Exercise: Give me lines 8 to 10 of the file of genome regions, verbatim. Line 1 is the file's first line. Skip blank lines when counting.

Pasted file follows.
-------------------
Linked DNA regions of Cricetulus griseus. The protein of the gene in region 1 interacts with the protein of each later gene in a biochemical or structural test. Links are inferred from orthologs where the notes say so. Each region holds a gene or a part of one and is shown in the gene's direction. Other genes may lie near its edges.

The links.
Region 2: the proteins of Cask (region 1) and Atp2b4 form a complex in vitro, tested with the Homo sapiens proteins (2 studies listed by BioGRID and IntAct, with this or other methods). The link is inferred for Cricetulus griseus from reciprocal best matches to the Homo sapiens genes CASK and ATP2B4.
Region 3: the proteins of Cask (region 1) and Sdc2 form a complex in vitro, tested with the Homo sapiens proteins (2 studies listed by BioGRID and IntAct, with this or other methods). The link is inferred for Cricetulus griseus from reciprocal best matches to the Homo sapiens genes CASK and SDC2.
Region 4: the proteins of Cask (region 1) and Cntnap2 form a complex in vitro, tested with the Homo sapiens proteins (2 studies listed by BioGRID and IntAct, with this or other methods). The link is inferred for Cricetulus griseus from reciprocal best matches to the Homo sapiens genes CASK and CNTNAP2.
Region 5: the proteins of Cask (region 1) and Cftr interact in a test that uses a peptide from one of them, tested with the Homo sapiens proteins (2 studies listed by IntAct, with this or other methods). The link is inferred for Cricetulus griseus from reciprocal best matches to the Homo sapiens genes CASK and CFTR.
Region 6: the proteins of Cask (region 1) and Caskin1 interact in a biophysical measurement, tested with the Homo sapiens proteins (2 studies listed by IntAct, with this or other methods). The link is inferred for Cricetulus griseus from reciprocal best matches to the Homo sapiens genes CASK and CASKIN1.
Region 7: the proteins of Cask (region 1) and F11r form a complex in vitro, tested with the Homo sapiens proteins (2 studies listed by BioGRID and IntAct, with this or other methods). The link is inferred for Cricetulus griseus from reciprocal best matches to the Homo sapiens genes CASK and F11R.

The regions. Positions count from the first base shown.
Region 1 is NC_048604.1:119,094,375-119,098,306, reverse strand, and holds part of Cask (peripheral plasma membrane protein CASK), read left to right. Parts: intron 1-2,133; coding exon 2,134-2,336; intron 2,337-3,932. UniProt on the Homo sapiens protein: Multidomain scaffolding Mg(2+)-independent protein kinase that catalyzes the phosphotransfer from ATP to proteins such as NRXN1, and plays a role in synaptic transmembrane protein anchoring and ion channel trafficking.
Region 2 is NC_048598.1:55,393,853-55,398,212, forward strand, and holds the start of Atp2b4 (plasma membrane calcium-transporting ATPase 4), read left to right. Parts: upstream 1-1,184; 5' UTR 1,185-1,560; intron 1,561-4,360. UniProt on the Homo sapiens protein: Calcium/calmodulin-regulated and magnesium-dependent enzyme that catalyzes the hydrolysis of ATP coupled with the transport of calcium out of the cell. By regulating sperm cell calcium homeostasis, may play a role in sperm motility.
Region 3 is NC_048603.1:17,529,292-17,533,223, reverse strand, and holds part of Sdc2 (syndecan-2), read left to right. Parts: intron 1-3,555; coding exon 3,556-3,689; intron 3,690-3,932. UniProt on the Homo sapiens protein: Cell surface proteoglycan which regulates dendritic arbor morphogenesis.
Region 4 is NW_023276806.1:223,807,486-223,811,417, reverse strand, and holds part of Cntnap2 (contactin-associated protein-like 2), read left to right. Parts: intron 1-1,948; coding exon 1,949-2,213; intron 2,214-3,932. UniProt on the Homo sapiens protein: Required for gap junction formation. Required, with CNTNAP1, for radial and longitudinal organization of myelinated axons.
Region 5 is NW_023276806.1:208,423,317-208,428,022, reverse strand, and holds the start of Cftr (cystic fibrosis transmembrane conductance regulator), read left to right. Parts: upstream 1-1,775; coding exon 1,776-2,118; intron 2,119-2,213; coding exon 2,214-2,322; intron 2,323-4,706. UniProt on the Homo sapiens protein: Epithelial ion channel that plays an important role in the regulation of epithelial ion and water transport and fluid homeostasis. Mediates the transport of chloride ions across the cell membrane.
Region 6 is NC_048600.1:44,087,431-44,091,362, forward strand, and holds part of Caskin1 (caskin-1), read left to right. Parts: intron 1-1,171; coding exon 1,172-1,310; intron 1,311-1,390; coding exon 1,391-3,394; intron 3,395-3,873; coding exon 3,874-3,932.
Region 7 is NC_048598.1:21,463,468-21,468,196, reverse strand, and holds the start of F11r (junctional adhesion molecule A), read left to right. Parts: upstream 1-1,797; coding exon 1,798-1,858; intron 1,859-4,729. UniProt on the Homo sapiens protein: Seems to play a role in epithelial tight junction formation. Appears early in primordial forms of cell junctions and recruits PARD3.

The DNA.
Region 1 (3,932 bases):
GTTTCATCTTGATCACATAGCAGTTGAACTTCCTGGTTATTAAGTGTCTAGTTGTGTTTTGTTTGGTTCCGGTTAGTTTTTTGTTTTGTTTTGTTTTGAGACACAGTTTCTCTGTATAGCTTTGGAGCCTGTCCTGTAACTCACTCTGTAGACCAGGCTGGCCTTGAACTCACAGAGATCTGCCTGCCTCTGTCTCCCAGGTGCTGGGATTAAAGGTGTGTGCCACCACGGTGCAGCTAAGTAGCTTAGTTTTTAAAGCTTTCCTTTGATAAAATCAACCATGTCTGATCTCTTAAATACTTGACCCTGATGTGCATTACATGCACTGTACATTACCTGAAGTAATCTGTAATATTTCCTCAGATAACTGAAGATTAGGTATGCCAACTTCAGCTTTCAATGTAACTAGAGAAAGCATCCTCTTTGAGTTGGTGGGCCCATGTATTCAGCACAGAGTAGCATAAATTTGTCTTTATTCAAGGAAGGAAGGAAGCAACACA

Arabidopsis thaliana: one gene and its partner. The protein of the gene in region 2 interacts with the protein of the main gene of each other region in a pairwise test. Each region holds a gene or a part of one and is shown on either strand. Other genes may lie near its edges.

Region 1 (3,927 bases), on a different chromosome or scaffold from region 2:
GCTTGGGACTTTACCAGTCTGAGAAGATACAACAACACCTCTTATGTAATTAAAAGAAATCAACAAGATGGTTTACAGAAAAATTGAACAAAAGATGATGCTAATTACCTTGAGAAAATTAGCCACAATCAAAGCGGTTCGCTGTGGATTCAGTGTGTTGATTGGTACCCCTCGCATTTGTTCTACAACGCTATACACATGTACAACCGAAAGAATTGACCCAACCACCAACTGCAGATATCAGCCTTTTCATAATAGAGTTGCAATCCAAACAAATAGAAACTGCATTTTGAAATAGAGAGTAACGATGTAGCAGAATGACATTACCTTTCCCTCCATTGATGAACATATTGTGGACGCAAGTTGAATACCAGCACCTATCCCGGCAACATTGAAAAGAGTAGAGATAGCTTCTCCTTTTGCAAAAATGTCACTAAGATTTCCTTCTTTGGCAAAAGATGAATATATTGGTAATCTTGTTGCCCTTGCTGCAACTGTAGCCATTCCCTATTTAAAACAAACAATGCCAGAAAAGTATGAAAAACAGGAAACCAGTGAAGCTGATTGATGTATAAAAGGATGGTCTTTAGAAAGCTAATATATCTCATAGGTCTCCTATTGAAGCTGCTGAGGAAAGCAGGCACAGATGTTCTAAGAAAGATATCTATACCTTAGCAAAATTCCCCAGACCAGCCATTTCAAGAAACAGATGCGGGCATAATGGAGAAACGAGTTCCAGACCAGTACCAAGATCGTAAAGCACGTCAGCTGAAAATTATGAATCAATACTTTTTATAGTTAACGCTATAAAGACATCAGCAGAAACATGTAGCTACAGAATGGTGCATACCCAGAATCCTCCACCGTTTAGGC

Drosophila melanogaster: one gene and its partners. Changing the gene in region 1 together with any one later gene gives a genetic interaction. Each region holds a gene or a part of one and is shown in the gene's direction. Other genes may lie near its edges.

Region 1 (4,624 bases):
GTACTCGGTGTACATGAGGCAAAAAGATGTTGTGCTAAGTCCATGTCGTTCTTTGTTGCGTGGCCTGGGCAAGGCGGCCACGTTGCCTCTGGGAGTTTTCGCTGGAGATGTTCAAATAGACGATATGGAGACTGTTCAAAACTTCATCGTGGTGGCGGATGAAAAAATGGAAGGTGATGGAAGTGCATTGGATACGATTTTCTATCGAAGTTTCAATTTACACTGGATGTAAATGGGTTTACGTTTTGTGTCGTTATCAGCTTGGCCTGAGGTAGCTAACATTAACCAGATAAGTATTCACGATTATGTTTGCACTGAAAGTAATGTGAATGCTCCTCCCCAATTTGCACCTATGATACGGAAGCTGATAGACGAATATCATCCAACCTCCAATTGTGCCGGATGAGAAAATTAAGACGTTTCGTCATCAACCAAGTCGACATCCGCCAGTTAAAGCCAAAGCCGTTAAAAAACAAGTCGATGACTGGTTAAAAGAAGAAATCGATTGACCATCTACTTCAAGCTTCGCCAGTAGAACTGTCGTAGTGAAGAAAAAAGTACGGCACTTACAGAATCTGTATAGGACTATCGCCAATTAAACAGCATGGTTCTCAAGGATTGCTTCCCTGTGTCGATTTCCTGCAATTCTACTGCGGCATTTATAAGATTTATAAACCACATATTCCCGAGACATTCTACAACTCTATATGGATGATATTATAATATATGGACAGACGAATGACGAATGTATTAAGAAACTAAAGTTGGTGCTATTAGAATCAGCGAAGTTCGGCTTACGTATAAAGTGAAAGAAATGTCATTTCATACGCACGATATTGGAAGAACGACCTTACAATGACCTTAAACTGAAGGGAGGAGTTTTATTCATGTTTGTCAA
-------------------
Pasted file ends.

Region 7: the proteins of Cask (region 1) and F11r form a complex in vitro, tested with the Homo sapiens proteins (2 studies listed by BioGRID and IntAct, with this or other methods). The link is inferred for Cricetulus griseus from reciprocal best matches to the Homo sapiens genes CASK and F11R.

The regions. Positions count from the first base shown.
Region 1 is NC_048604.1:119,094,375-119,098,306, reverse strand, and holds part of Cask (peripheral plasma membrane protein CASK), read left to right. Parts: intron 1-2,133; coding exon 2,134-2,336; intron 2,337-3,932. UniProt on the Homo sapiens protein: Multidomain scaffolding Mg(2+)-independent protein kinase that catalyzes the phosphotransfer from ATP to proteins such as NRXN1, and plays a role in synaptic transmembrane protein anchoring and ion channel trafficking.